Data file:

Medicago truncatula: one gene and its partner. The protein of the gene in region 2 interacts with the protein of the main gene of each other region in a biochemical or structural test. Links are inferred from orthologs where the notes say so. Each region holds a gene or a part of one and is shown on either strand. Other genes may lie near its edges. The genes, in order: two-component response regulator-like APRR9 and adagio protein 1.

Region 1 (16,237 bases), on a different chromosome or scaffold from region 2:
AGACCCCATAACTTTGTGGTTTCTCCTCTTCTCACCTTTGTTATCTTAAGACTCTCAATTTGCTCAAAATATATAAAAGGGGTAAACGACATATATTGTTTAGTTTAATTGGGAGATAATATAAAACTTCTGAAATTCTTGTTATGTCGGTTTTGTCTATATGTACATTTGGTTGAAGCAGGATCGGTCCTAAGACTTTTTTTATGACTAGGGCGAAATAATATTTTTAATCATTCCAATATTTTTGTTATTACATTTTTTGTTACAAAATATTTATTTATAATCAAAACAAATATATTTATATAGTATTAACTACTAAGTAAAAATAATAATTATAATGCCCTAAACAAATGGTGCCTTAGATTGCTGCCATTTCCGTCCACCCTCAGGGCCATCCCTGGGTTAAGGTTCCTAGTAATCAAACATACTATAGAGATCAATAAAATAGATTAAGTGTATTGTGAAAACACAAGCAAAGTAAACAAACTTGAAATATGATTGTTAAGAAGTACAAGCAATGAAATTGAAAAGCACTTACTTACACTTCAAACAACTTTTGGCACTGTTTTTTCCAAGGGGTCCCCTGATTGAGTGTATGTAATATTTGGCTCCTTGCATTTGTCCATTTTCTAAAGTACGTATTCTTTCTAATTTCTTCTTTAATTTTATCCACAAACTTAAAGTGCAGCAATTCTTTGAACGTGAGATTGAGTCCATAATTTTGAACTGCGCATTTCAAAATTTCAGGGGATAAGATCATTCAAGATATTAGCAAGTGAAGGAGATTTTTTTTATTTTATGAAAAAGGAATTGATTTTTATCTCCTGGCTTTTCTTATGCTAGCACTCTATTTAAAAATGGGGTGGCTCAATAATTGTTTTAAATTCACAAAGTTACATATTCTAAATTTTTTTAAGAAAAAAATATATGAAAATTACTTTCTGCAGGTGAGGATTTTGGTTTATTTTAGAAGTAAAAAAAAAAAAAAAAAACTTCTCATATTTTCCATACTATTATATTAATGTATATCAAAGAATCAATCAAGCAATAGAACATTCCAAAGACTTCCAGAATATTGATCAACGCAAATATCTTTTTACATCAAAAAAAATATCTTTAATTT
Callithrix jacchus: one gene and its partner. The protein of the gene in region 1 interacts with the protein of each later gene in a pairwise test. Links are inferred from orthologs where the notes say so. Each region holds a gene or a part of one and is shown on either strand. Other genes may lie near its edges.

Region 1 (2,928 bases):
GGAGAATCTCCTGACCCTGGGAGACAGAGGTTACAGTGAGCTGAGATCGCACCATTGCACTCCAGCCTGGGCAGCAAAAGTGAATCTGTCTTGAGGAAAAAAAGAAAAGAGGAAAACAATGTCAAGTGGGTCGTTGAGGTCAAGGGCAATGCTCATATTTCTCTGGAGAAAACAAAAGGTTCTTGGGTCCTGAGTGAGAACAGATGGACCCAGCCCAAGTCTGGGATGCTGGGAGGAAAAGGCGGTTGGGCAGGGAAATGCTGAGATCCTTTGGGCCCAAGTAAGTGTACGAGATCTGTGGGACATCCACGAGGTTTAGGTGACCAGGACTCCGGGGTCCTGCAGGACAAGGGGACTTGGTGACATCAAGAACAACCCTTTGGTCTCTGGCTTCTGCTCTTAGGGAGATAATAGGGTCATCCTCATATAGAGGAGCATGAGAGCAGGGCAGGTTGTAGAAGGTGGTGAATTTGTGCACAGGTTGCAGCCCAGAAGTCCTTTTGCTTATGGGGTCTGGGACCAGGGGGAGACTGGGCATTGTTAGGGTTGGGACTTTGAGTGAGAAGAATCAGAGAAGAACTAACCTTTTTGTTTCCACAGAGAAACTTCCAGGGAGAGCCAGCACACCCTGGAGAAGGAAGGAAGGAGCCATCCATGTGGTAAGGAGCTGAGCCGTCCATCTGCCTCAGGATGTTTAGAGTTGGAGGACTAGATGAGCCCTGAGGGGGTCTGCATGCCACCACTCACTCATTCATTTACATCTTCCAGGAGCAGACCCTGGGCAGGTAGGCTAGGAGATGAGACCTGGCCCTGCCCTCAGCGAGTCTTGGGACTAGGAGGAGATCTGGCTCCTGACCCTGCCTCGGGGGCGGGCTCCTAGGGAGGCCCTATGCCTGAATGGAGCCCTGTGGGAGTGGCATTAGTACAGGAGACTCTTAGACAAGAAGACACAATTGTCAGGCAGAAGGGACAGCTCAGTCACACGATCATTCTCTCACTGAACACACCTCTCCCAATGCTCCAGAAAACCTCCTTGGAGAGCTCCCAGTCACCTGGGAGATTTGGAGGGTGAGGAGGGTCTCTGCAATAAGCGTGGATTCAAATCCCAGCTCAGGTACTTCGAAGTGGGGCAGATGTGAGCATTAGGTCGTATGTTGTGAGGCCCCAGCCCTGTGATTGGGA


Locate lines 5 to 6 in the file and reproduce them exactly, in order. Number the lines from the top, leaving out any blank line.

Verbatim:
Region 1 (2,928 bases):
GGAGAATCTCCTGACCCTGGGAGACAGAGGTTACAGTGAGCTGAGATCGCACCATTGCACTCCAGCCTGGGCAGCAAAAGTGAATCTGTCTTGAGGAAAAAAAGAAAAGAGGAAAACAATGTCAAGTGGGTCGTTGAGGTCAAGGGCAATGCTCATATTTCTCTGGAGAAAACAAAAGGTTCTTGGGTCCTGAGTGAGAACAGATGGACCCAGCCCAAGTCTGGGATGCTGGGAGGAAAAGGCGGTTGGGCAGGGAAATGCTGAGATCCTTTGGGCCCAAGTAAGTGTACGAGATCTGTGGGACATCCACGAGGTTTAGGTGACCAGGACTCCGGGGTCCTGCAGGACAAGGGGACTTGGTGACATCAAGAACAACCCTTTGGTCTCTGGCTTCTGCTCTTAGGGAGATAATAGGGTCATCCTCATATAGAGGAGCATGAGAGCAGGGCAGGTTGTAGAAGGTGGTGAATTTGTGCACAGGTTGCAGCCCAGAAGTCCTTTTGCTTATGGGGTCTGGGACCAGGGGGAGACTGGGCATTGTTAGGGTTGGGACTTTGAGTGAGAAGAATCAGAGAAGAACTAACCTTTTTGTTTCCACAGAGAAACTTCCAGGGAGAGCCAGCACACCCTGGAGAAGGAAGGAAGGAGCCATCCATGTGGTAAGGAGCTGAGCCGTCCATCTGCCTCAGGATGTTTAGAGTTGGAGGACTAGATGAGCCCTGAGGGGGTCTGCATGCCACCACTCACTCATTCATTTACATCTTCCAGGAGCAGACCCTGGGCAGGTAGGCTAGGAGATGAGACCTGGCCCTGCCCTCAGCGAGTCTTGGGACTAGGAGGAGATCTGGCTCCTGACCCTGCCTCGGGGGCGGGCTCCTAGGGAGGCCCTATGCCTGAATGGAGCCCTGTGGGAGTGGCATTAGTACAGGAGACTCTTAGACAAGAAGACACAATTGTCAGGCAGAAGGGACAGCTCAGTCACACGATCATTCTCTCACTGAACACACCTCTCCCAATGCTCCAGAAAACCTCCTTGGAGAGCTCCCAGTCACCTGGGAGATTTGGAGGGTGAGGAGGGTCTCTGCAATAAGCGTGGATTCAAATCCCAGCTCAGGTACTTCGAAGTGGGGCAGATGTGAGCATTAGGTCGTATGTTGTGAGGCCCCAGCCCTGTGATTGGGA